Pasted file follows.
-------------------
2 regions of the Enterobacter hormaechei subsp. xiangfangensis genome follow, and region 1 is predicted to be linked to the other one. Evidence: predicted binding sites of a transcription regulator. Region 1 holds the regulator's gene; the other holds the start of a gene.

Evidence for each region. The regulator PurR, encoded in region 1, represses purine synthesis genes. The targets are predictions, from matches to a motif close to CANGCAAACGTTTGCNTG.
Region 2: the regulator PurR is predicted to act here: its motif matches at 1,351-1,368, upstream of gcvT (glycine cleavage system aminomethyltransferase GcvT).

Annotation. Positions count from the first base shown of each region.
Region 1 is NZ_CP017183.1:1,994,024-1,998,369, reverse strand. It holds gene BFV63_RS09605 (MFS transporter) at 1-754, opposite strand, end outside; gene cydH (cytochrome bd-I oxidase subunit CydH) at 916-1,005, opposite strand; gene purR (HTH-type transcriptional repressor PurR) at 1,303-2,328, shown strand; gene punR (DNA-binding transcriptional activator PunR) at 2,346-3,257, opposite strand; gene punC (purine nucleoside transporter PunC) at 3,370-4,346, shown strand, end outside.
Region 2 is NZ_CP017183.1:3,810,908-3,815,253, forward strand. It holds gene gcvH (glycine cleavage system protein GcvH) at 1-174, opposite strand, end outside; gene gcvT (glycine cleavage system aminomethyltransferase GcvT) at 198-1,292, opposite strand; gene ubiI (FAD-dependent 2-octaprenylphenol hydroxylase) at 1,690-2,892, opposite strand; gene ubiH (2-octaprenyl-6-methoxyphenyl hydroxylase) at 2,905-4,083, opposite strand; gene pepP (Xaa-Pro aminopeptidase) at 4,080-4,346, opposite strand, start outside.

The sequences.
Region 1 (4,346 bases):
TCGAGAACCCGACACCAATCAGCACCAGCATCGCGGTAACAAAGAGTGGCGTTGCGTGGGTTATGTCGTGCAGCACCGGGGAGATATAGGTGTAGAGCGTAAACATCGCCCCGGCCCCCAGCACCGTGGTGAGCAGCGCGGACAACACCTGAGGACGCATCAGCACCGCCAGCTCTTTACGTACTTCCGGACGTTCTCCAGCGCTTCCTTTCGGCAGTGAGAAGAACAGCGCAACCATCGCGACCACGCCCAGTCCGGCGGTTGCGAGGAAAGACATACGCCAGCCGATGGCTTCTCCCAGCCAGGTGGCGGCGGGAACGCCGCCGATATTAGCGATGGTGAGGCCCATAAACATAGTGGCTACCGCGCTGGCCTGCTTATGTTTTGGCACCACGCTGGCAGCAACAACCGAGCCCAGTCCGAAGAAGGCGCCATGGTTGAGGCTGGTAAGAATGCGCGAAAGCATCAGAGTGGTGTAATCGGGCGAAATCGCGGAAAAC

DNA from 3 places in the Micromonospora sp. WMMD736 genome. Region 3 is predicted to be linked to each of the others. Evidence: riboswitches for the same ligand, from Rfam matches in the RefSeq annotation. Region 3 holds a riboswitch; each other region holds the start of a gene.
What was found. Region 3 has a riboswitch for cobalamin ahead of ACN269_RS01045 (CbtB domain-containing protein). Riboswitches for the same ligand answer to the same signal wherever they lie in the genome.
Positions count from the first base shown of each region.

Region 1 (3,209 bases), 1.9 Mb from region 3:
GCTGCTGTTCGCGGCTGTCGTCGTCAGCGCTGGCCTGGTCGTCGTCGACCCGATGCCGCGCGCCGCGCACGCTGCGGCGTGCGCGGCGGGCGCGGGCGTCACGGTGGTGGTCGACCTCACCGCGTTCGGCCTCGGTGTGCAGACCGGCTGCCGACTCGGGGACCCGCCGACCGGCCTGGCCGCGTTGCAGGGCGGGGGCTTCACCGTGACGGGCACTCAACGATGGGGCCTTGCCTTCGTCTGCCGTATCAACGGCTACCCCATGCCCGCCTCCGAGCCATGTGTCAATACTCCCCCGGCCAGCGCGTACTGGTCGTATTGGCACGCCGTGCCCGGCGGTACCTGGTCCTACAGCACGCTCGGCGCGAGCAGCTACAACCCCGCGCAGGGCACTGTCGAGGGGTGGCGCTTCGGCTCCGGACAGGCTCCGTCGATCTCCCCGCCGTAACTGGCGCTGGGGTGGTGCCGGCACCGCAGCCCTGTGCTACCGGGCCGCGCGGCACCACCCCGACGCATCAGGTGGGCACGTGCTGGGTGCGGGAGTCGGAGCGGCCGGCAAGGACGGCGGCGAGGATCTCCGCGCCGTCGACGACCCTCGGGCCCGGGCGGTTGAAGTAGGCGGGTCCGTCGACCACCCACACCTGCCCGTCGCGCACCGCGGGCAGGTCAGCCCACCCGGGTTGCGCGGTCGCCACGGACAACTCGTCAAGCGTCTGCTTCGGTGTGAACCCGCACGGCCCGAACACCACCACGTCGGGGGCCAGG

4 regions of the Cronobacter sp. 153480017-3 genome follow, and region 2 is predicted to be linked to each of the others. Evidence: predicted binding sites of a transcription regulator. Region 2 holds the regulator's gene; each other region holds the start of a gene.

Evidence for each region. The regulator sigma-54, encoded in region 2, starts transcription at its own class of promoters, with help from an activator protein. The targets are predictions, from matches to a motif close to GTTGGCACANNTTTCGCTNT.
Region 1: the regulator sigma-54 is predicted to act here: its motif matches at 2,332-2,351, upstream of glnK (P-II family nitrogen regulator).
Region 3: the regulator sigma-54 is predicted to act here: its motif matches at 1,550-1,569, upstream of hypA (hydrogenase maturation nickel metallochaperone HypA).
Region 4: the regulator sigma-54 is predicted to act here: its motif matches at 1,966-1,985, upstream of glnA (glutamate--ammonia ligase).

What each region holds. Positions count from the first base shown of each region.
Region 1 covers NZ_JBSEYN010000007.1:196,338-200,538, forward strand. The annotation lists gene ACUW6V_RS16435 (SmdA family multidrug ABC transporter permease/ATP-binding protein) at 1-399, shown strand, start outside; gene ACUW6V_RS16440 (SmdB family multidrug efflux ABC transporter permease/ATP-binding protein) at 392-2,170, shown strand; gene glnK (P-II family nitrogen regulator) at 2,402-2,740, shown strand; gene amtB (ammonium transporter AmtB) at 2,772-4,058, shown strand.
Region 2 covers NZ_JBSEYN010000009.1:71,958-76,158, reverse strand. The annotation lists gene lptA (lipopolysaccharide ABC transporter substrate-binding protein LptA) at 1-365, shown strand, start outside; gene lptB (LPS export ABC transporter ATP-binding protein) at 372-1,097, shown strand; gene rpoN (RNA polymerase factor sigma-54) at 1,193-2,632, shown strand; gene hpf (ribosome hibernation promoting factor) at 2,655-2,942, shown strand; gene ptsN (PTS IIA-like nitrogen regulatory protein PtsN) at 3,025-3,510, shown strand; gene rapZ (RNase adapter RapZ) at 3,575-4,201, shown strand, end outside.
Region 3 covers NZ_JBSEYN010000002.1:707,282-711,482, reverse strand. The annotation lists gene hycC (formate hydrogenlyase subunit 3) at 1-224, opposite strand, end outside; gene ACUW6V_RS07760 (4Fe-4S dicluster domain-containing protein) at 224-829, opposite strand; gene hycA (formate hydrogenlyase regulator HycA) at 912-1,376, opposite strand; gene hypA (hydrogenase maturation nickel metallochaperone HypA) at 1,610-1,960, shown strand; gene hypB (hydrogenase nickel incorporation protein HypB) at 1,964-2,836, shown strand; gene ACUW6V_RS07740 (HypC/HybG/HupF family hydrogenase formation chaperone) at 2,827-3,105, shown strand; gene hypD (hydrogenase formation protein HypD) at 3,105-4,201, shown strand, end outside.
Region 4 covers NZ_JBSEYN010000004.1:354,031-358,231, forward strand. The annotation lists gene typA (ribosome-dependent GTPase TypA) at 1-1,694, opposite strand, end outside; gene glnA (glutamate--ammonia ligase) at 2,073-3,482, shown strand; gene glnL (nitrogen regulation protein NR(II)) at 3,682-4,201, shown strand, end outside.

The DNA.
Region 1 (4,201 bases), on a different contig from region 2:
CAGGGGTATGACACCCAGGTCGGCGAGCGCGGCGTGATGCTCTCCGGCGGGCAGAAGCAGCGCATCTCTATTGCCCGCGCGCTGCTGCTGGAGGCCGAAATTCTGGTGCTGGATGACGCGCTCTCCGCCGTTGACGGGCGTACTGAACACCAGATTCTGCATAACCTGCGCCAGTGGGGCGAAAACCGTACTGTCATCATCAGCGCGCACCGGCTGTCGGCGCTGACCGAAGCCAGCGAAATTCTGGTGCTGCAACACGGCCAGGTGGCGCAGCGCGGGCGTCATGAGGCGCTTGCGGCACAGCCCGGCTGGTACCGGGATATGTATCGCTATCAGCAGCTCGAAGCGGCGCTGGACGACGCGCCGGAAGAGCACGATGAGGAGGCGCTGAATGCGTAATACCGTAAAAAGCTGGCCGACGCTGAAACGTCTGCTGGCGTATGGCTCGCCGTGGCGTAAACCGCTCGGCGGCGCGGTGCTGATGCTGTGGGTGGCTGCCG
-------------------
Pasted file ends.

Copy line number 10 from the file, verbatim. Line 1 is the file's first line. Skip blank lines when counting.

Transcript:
DNA from 3 places in the Micromonospora sp. WMMD736 genome. Region 3 is predicted to be linked to each of the others. Evidence: riboswitches for the same ligand, from Rfam matches in the RefSeq annotation. Region 3 holds a riboswitch; each other region holds the start of a gene.